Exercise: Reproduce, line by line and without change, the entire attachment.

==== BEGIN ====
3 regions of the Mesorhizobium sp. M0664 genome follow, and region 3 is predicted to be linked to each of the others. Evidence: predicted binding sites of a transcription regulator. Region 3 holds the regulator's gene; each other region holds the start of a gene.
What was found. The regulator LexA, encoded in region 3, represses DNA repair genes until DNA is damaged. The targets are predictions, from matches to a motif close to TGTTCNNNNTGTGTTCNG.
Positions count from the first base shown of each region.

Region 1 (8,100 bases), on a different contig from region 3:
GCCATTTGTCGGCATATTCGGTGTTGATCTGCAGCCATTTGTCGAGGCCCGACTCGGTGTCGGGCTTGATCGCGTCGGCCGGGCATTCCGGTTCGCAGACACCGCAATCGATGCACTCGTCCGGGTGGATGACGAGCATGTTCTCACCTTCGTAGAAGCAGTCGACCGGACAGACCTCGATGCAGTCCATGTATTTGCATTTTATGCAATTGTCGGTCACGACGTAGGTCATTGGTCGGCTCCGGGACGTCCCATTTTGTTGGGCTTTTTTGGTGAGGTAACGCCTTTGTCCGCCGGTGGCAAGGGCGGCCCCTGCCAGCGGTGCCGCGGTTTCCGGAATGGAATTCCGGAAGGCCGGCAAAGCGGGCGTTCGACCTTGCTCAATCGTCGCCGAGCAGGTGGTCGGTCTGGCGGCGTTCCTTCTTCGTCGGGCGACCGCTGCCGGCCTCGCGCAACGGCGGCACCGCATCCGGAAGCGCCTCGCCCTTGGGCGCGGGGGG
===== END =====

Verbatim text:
3 regions of the Mesorhizobium sp. M0664 genome follow, and region 3 is predicted to be linked to each of the others. Evidence: predicted binding sites of a transcription regulator. Region 3 holds the regulator's gene; each other region holds the start of a gene.
What was found. The regulator LexA, encoded in region 3, represses DNA repair genes until DNA is damaged. The targets are predictions, from matches to a motif close to TGTTCNNNNTGTGTTCNG.
Positions count from the first base shown of each region.

Region 1 (8,100 bases), on a different contig from region 3:
GCCATTTGTCGGCATATTCGGTGTTGATCTGCAGCCATTTGTCGAGGCCCGACTCGGTGTCGGGCTTGATCGCGTCGGCCGGGCATTCCGGTTCGCAGACACCGCAATCGATGCACTCGTCCGGGTGGATGACGAGCATGTTCTCACCTTCGTAGAAGCAGTCGACCGGACAGACCTCGATGCAGTCCATGTATTTGCATTTTATGCAATTGTCGGTCACGACGTAGGTCATTGGTCGGCTCCGGGACGTCCCATTTTGTTGGGCTTTTTTGGTGAGGTAACGCCTTTGTCCGCCGGTGGCAAGGGCGGCCCCTGCCAGCGGTGCCGCGGTTTCCGGAATGGAATTCCGGAAGGCCGGCAAAGCGGGCGTTCGACCTTGCTCAATCGTCGCCGAGCAGGTGGTCGGTCTGGCGGCGTTCCTTCTTCGTCGGGCGACCGCTGCCGGCCTCGCGCAACGGCGGCACCGCATCCGGAAGCGCCTCGCCCTTGGGCGCGGGGGG